syslog-ng with TLS: Installation Guide

Some years ago I wrote a blog post called “Basic syslog-ng Installation“. While I used it myself quite often in my labs or at the customers’ sites, it shows only basic UDP transport which is both unreliable and insecure. So, let’s have a look at a fresh installation of syslog-ng with TLS support for security reasons. However, TCP and UDP as transport are covered as well for the support of legacy systems.

Prerequisite: X.509 Certificate

The secure transport of log messages relies on a well-known TLS connection. Therefore, the server needs a valid X.509 certificate, commonly known as a TLS certificate or the like. Of course, the server needs the certificate plus its corresponding private key. ;) If you are an enterprise, you can generate/sign a certificate as always within your PKI. If you don’t have your own PKI but still want to use a trusted certificate, you can use Let’s Encrypt, e.g., with the script. (Out of scope for this blog post.)

The easiest way is to generate a self-signed certificate for this use case:

  • use the FQDN of the syslog server as the common name
  • the subject alternative names (SAN) should contain the FQDN as well, and additionally the IP addresses of the server (if your syslog clients use the IP address of the server rather than the FQDN, which is likely)
  • though modern browsers only accept certificates that have a lifetime < 1 year, I don’t see this requirement here. Hence I am using 3 years as the lifetime.

TL;DR: Use the following OpenSSL command to generate your certificate. Replace the FQDN and the IP addresses according to your needs:

You’ll have two files: syslog.crt and syslog.key. Optionally, you can verify that the .crt file starts with —–BEGIN CERTIFICATE—– while the .key file starts with —–BEGIN PRIVATE KEY—–.


I am using a Ubuntu 20.04.2 LTS version for this guide. It all starts with:

On my fresh Ubuntu, this installed 33 new packages. After the installation, the syslog-ng daemon is already running, though not listening on any interfaces:

Use  syslog-ng -V to see the installed version. In my case, it’s 3.25.1.


Concerning the two certificate files: Change the ownership to root:root, make a folder for them within the syslog-ng folder and move them to that place:

For the following TLS related config snippets, I used the “syslog-ng Open Source Edition 3.30 – Administration Guide“.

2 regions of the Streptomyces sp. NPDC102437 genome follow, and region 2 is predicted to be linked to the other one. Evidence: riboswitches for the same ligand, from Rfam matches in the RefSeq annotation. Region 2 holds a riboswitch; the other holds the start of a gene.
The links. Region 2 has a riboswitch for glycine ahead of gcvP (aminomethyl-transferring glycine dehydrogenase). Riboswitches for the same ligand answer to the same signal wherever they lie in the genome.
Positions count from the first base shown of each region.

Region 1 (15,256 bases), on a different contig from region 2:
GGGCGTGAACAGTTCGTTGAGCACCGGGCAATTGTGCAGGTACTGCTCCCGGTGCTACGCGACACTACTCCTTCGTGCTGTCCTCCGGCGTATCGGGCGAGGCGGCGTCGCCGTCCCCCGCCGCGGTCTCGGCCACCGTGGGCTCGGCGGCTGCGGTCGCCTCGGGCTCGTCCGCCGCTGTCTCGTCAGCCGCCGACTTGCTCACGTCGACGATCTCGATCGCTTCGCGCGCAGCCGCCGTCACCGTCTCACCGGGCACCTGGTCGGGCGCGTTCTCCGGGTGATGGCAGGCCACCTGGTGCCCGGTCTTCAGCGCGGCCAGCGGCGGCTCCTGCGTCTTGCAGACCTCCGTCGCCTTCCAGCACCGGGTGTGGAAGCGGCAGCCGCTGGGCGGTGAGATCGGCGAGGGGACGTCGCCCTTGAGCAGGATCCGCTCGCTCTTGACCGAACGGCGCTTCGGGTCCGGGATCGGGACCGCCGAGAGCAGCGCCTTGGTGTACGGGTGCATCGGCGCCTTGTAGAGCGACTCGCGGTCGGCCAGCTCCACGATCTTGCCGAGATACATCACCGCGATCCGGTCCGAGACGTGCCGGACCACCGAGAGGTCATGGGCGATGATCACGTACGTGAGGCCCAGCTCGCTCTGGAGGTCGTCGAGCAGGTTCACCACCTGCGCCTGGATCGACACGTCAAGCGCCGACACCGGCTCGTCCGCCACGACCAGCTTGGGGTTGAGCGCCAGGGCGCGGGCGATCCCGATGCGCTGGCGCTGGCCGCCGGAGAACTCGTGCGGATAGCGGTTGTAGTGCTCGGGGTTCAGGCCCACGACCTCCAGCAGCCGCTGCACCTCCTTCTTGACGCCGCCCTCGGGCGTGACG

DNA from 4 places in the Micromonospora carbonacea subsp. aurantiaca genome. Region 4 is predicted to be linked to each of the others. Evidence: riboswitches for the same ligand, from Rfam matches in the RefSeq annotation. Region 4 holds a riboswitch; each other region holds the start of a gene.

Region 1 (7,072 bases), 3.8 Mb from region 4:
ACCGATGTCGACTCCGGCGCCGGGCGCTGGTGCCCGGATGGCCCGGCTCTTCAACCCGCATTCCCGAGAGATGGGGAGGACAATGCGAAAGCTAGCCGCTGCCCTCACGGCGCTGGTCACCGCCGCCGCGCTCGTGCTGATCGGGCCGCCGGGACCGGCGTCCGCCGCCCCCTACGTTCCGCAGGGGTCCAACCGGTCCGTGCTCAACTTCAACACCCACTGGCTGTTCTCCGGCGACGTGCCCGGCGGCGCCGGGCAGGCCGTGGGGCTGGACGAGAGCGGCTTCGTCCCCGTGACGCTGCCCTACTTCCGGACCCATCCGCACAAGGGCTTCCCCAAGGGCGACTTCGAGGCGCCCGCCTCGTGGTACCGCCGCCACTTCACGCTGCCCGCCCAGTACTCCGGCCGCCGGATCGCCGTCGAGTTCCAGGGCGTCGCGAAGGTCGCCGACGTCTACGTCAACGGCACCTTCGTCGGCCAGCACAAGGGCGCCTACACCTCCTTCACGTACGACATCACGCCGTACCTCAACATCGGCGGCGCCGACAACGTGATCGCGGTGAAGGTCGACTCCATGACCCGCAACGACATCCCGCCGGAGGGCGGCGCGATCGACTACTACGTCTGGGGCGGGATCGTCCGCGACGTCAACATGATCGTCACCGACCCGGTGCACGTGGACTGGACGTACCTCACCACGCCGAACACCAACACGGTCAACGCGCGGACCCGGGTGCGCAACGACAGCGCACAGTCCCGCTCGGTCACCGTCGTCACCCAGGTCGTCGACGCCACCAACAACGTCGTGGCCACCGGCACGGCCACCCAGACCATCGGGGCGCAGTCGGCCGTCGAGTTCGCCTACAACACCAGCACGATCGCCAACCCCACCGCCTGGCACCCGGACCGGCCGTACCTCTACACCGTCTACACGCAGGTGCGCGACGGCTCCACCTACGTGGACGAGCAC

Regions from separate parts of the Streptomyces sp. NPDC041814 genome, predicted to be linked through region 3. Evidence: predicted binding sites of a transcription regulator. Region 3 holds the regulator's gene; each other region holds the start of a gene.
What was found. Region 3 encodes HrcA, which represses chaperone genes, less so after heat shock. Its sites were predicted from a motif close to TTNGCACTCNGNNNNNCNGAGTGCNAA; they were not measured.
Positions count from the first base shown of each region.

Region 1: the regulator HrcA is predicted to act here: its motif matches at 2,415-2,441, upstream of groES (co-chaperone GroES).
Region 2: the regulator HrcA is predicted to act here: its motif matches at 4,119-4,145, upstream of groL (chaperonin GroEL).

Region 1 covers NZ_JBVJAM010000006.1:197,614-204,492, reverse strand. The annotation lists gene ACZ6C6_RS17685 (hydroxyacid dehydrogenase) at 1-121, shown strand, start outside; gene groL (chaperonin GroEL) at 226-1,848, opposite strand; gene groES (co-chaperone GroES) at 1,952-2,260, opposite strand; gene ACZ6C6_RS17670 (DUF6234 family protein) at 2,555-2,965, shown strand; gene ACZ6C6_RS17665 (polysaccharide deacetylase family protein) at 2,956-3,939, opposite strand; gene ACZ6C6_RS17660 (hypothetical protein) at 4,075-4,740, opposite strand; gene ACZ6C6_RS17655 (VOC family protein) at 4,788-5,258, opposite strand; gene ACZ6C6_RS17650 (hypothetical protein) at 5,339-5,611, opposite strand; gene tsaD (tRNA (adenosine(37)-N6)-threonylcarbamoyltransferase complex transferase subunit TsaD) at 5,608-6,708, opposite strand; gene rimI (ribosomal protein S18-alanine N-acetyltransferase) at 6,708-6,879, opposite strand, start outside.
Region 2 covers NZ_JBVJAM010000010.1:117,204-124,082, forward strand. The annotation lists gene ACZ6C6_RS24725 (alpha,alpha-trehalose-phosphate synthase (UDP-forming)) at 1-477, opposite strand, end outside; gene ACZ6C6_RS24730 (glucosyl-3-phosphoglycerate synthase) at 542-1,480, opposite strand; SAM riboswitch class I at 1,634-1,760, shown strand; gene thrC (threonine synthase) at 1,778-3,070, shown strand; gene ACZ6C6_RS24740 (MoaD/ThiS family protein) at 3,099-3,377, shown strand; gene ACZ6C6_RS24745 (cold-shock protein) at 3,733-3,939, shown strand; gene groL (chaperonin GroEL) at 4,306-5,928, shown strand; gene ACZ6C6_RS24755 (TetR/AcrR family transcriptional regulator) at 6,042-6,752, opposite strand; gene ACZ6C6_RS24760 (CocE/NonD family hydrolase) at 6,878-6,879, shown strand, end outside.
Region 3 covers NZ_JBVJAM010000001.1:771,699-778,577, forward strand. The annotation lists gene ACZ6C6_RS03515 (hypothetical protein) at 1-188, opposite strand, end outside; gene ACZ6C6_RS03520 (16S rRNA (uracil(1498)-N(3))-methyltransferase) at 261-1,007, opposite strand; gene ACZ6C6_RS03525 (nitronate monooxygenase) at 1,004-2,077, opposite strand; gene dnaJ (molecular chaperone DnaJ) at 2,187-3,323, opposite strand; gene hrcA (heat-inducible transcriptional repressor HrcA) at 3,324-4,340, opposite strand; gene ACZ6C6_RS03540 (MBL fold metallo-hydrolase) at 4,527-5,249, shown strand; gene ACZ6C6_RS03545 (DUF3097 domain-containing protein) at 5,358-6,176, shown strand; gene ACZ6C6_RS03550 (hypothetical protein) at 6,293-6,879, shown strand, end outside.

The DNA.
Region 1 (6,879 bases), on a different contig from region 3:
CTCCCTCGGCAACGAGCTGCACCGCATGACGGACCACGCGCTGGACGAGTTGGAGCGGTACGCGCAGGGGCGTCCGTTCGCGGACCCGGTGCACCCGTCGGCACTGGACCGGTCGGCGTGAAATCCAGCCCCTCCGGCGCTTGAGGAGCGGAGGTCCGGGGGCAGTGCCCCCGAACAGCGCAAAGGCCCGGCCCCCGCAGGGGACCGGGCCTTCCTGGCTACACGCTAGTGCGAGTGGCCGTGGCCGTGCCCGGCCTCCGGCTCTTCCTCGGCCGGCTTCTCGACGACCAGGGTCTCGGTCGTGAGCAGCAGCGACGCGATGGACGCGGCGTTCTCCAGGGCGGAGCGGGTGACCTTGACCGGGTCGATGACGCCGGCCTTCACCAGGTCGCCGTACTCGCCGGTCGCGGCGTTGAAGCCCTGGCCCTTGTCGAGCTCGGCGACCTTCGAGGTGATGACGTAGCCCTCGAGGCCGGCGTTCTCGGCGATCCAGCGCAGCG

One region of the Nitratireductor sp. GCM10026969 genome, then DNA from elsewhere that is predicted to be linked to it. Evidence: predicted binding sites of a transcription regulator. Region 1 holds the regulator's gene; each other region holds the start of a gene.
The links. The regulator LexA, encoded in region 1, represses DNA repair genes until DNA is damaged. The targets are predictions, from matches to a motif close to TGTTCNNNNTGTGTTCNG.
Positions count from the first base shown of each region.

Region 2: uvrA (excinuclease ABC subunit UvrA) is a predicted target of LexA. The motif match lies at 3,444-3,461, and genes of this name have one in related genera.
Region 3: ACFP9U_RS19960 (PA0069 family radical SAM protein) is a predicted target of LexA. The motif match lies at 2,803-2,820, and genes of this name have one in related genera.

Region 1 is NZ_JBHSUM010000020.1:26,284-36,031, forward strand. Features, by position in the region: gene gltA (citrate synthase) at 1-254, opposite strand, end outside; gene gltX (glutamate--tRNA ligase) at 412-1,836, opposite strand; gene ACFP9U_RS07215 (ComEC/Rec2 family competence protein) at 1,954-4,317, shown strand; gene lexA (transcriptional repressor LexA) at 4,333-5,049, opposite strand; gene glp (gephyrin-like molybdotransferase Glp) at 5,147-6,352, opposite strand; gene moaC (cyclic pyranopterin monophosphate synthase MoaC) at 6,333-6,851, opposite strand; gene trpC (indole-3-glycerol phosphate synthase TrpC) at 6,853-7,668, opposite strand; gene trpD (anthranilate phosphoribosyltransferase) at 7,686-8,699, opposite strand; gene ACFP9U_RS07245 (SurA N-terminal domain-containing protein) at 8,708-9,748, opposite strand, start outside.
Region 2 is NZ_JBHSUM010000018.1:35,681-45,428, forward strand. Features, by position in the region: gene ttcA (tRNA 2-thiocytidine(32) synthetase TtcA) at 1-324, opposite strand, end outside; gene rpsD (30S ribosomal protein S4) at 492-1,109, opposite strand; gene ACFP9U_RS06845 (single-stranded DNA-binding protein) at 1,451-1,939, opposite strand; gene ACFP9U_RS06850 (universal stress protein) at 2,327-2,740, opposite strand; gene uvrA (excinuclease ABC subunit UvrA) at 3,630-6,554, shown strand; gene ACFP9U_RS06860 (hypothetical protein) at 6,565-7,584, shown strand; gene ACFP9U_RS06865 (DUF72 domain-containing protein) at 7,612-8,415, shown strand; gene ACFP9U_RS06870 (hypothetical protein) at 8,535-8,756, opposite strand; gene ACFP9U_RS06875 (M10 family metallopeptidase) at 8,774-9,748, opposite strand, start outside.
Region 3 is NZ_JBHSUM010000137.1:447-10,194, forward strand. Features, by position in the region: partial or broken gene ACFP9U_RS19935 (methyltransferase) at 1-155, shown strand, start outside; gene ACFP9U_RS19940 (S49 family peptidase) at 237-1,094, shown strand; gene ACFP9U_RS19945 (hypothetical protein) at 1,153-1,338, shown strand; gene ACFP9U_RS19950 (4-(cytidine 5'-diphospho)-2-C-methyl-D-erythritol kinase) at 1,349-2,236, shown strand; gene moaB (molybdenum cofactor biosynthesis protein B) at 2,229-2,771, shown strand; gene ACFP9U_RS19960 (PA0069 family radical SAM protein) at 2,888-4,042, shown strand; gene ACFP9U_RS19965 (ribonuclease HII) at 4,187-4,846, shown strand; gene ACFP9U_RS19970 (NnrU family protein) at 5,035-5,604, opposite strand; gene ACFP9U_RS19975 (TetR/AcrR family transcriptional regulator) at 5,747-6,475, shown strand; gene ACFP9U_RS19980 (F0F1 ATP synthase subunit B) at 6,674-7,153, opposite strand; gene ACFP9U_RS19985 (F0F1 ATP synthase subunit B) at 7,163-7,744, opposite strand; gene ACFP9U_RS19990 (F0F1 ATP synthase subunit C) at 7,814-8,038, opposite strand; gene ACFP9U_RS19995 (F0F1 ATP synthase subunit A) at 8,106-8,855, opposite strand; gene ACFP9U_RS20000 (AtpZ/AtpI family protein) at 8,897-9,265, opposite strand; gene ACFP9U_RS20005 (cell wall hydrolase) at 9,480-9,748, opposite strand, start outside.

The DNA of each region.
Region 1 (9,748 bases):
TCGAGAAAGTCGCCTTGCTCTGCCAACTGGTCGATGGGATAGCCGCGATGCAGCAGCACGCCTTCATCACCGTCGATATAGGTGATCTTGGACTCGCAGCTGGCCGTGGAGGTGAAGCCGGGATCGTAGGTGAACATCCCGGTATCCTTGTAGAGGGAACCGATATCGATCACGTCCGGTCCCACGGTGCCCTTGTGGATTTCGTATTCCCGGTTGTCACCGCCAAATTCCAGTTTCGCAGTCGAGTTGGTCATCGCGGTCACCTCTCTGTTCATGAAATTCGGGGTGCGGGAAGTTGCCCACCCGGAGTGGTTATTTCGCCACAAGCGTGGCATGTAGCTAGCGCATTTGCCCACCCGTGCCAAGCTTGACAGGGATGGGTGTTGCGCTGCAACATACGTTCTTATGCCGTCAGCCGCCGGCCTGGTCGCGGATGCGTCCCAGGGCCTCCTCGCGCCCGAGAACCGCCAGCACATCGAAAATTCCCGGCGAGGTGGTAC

I am using a single configuration file within the “conf.d” subfolder:

Using the following content, the service will listen for IPv6 and IPv4 on UDP (514), TCP (514) and TLS (6514), while creating a new folder for each logging source, year & month, writing into a new file every day. Note that I am using the “syslog” driver for receiving IETF/RFC5424 messages rather than the old “network” driver for merely BSD/RFC3164:

Restarting the server:

Verifying that the service is listening on those three ports:

Basically, that’s it. ;) You can now point your clients to this syslog-ng server. When the very first syslog messages are received, the /var/log/syslog-ng and the corresponding subfolders will be created. For example, my syslog client with IP address 2001:470:7250::1 sending logs in June 2021 logs into: /var/log/syslog-ng/2001:470:7250::1/2021/06.

Please note that logs coming through legacy IP connections are stored in the following way: ::ffff:<IPv4-address>. Have a look at this blog post for more details. Example:


TCP Port?!?

One question that took me some time: Which port is used for syslog-over-TCP? Normally, the same port as for UDP should fit, that is: 514. But the TCP port 514 is *not* registered for “syslog” but for “shell”, ref: IANA. This is unlike other common protocols such as DNS, where port 53 is registered for UDP and TCP. Uhm. RFC 1395 lists TCP port 601 for reliable syslog connections, which is listed at the IANA as well. However, RFC 6587 tells this:

The most frequently observed port for this has been TCP/514, which is actually assigned to the Shell protocol. Operators must carefully select which port to use in their deployment and be prepared to encounter different default port assignments in implementations.

TL;DR: Decide whatever you want, but maybe 514 is a good idea because everyone recognizes it as syslog. ;) A Twitter poll from me gave the same result:


You have multiple ways to troubleshoot the server and especially its TLS configuration. For example, you can use tcpdump to check if connections to ports 514 or 6514 are coming in at all (replace “ens160” with the name of your NIC):

Example connection on TCP 514:

Example connection on TLS via TCP 6514:


To check for the open ports, use Nmap from a different machine:

Examples for IPv6 and legacy IP:

It’s correct that UDP 514 is “open|filtered” and UDP 6514 is closed.

To verify the X.509 certificate you can use “openssl s_client”:

In my case: (It’s using TLSv1.3 as you can see.)


And to enumerate the provided TLS ciphers, use Nmap again. However, please note that Nmap does not support TLSv1.3 at the moment (Nmap 7.91):

My example:

A Little Capture

And by the way: This is what it looks like in Wireshark. Standard TLS handshake, that is: client hello, server hello, certificate, server key exchange, client key exchange, and so on, finally followed by (unreadable since encrypted) application data:

You can find these captured packets in my most recent Ultimate PCAP.

All the best! God bless you.

Featured image “journals” by Meagan is licensed under CC BY-NC 2.0.

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